The development of an electronic Braille writing tutor at a school for the blind in India has been a labor of love over the past decade for M. Bernardine Dias and her Carnegie Mellon University colleagues, students and staff. And for the past year, it has provided a research window into the role love plays in engineering.
With support from the Fetzer Institute, a foundation dedicated to “building the spiritual foundation for a loving world,” Dias, associate research professor in CMU’s Robotics Institute, and her team conducted a 9-month field study at the Mathru School for the Blind in Bangalore, exploring the role of love and forgiveness.
The Braille writing tutor can serve as a model for “compassionate engineering” projects, Dias said. The study yielded a series of videos, now available online, that describe the people and the technology behind the project and that encourage people to get involved in similar efforts.
The Fetzer-sponsored study may have been the most unusual research project Dias has ever done. But it also was one that made a lot of sense. “For us, compassion has always driven what we have done,” explained Dias, who maintains a blog called “Compassionate Engineering.”
For the past decade, she has directed the TechBridgeWorld research group, which develops or adapts technologies to meet the needs of underserved populations around the world.
The Braille writing tutor, which helps visually impaired students learn how to write Braille using a slate and stylus, was one of the first projects the group tackled in 2006. They have since developed different versions of the tutors, which have been field-tested in India, Bangladesh, Tanzania, Zambia and other nations where Braille typewriters and specialized keyboards, common in developed nations, are not readily available. Hardware designs and software for building the tutors, which provide audio feedback to students as they learn to write, are available online.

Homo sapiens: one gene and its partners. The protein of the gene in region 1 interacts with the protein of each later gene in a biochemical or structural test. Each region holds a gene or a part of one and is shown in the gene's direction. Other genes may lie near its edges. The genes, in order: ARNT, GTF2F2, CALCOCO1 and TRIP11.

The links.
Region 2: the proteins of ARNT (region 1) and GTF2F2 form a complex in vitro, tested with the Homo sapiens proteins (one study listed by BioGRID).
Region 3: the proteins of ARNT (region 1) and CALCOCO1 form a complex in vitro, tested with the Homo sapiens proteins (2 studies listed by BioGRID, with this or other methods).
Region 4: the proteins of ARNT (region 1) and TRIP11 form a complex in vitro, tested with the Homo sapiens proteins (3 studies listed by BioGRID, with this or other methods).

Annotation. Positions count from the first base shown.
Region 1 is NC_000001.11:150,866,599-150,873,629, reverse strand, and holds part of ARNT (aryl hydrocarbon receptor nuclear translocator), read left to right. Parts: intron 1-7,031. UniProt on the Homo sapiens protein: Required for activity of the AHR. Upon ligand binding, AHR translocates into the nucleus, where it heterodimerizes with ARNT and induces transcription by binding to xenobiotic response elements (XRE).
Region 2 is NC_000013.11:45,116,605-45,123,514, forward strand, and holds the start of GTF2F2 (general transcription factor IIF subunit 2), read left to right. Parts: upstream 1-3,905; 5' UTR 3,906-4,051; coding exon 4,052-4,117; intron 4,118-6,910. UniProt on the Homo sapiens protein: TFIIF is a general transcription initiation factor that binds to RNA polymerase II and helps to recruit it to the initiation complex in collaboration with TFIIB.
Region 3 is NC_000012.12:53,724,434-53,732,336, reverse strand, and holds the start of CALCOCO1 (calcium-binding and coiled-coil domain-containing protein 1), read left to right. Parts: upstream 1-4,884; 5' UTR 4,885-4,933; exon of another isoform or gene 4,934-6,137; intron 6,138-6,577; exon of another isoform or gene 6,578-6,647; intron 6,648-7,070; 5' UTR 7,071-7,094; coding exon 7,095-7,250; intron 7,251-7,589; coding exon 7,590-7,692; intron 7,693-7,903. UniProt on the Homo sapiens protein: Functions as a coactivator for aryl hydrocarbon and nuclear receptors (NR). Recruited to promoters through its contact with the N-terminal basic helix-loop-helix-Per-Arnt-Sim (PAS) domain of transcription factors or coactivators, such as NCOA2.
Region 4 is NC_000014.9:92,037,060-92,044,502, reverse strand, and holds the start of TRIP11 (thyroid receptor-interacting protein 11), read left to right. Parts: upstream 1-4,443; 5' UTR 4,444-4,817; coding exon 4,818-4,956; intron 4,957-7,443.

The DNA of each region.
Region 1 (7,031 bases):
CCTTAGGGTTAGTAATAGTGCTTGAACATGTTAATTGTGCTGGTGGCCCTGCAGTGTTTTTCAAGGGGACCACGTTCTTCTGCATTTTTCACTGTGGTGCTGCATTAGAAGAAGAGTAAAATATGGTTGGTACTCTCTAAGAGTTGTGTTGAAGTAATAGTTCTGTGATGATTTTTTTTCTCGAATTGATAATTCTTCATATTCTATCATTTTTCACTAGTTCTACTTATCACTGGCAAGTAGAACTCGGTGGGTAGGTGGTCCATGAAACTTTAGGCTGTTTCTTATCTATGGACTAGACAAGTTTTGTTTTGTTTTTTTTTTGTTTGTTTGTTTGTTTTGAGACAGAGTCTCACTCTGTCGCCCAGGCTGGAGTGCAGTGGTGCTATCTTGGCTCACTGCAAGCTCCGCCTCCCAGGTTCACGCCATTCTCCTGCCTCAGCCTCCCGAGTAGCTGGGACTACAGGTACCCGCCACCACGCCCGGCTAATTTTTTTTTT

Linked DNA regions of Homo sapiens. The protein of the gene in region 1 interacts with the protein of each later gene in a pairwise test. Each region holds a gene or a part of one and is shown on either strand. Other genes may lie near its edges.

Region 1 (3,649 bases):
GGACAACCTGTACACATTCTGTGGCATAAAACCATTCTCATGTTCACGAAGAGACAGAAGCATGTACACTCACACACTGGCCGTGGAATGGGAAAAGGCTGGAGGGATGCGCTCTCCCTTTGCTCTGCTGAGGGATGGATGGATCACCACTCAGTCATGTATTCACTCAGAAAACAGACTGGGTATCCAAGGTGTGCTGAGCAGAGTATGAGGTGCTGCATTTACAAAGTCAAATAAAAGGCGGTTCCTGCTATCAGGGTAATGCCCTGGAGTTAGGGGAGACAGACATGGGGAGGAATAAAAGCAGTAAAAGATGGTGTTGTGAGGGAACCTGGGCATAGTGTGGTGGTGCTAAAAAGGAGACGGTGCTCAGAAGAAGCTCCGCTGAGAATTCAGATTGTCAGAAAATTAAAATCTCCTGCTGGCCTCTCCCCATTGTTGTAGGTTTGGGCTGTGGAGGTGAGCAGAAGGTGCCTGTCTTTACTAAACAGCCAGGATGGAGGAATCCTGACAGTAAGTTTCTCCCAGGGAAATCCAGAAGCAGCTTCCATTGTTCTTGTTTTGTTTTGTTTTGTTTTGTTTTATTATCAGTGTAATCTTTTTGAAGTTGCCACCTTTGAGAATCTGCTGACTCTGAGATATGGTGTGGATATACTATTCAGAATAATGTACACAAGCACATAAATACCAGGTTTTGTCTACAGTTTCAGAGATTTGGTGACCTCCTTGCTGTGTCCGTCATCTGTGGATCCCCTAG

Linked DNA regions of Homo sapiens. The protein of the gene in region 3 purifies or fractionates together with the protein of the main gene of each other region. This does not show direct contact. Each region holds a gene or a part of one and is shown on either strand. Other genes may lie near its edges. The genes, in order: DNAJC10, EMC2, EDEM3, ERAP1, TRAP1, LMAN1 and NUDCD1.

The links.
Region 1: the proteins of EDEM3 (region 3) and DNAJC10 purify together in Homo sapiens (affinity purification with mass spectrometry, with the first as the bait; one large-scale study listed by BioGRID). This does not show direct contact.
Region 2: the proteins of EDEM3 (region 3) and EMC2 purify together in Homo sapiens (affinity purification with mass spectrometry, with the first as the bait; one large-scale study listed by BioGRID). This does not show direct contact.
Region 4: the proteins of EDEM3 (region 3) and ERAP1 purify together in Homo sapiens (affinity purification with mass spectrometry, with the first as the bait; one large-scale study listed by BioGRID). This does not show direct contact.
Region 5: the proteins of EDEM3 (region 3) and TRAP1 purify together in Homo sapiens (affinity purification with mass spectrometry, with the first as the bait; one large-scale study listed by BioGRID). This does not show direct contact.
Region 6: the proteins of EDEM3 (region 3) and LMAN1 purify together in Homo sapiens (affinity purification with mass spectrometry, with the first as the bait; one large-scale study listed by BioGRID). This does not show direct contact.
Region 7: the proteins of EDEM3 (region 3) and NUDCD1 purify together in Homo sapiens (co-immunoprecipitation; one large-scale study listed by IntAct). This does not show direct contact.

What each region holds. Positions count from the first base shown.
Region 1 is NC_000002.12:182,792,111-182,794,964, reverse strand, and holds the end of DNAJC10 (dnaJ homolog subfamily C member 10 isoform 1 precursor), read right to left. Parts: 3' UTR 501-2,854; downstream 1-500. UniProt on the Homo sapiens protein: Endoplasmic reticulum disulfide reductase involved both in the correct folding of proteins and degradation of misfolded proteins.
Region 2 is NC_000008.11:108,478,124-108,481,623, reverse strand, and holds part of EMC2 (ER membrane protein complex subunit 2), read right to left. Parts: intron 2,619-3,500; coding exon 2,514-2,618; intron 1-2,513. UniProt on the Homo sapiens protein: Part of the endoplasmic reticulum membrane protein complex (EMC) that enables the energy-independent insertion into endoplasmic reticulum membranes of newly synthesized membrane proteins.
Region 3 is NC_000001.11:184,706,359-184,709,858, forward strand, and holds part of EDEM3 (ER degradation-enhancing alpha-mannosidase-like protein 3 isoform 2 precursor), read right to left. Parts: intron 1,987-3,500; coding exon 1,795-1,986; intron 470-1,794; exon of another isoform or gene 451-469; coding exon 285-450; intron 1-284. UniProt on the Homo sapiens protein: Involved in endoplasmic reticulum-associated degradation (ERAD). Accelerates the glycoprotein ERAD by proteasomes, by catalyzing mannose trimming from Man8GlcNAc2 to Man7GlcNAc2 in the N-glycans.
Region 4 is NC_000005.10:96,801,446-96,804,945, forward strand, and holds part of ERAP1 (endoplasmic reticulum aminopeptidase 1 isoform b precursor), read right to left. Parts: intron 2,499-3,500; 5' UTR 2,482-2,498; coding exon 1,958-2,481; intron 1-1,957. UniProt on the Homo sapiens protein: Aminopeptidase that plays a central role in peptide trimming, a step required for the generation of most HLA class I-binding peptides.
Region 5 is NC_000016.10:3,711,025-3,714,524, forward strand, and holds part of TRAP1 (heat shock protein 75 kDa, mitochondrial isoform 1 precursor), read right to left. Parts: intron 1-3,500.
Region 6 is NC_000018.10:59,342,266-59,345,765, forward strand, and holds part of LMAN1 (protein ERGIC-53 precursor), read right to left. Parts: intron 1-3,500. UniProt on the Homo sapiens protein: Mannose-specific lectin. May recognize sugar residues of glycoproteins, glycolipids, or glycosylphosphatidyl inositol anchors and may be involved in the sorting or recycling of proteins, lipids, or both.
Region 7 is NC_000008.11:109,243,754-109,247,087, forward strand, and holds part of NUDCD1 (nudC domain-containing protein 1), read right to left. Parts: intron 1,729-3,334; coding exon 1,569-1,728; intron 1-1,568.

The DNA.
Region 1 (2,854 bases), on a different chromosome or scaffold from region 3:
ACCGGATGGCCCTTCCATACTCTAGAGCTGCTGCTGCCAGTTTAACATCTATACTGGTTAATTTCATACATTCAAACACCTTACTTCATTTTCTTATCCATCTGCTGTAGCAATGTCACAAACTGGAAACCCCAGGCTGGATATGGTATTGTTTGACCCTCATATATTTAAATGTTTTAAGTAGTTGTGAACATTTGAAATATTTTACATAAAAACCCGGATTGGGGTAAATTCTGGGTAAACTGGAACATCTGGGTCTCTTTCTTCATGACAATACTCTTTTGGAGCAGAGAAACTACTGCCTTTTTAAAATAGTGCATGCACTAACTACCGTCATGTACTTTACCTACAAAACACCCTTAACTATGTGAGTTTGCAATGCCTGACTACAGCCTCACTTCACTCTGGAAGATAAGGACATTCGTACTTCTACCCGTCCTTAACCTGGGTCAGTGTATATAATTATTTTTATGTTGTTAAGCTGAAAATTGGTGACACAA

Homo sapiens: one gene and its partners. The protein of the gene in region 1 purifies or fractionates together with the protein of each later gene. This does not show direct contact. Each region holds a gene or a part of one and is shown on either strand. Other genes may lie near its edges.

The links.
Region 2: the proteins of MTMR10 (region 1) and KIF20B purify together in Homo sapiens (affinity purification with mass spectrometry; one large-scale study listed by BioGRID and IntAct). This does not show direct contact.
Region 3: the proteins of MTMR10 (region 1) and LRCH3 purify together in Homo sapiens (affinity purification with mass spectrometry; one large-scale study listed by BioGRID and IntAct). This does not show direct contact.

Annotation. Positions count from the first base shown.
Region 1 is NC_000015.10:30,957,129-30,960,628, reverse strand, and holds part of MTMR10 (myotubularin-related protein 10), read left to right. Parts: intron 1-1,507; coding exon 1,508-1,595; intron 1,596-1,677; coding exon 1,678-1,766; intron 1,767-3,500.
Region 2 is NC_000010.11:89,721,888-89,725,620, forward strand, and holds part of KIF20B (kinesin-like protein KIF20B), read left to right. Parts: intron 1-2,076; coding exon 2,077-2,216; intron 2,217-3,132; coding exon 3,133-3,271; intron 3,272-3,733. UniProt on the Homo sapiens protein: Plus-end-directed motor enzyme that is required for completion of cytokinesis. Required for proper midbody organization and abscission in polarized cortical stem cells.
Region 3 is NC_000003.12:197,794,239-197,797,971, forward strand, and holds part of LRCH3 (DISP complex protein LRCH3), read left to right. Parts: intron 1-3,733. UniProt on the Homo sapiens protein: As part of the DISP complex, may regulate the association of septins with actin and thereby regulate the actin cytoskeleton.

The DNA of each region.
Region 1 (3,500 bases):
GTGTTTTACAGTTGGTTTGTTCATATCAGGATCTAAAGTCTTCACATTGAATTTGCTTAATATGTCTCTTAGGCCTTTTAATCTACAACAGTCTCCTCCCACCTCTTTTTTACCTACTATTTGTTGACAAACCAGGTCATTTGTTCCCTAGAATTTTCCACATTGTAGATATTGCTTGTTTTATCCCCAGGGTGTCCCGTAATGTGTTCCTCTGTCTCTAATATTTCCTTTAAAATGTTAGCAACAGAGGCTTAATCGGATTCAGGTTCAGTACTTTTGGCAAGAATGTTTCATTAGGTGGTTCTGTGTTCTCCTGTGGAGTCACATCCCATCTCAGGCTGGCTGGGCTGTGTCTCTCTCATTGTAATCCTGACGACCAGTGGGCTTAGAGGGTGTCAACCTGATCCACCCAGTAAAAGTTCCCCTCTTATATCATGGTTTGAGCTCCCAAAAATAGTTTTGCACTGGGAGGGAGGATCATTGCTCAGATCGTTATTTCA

One aspect of the Braille writing tutor project that is key to all compassionate engineering projects is for technologists to focus not only on a community’s needs, but also on that community’s vision of progress before beginning a project, Dias said. In the developing world, for instance, full literacy is impossible for blind people who fail to master writing in Braille.
Dias said the writing tutor device initially was seen as an educational tool that would motivate and reinforce learning, but field-testing showed it could be an important diagnostic tool for blind teachers as well. In one case, teachers thought a student was incapable of learning to write in Braille until she started using the device; the audio feedback demonstrated that she actually did know how to form letters using the six dots of the Braille cell. But she was failing to shift to a new cell for each letter, a simple problem to fix but one her blind teachers couldn’t easily diagnose.
The field study provided an important opportunity for her group to assess how two versions of the Braille writing tutor are organically used by students and teachers at the Mathru School over a long period of time, she noted.
For more information, visit the TechBridgeWorld site, www.techbridgeworld.org/. The Braille writing tutor won the 2014 Louis Braille Touch of Genius Prize for Innovation and the Fall 2015 InfyMakers Award.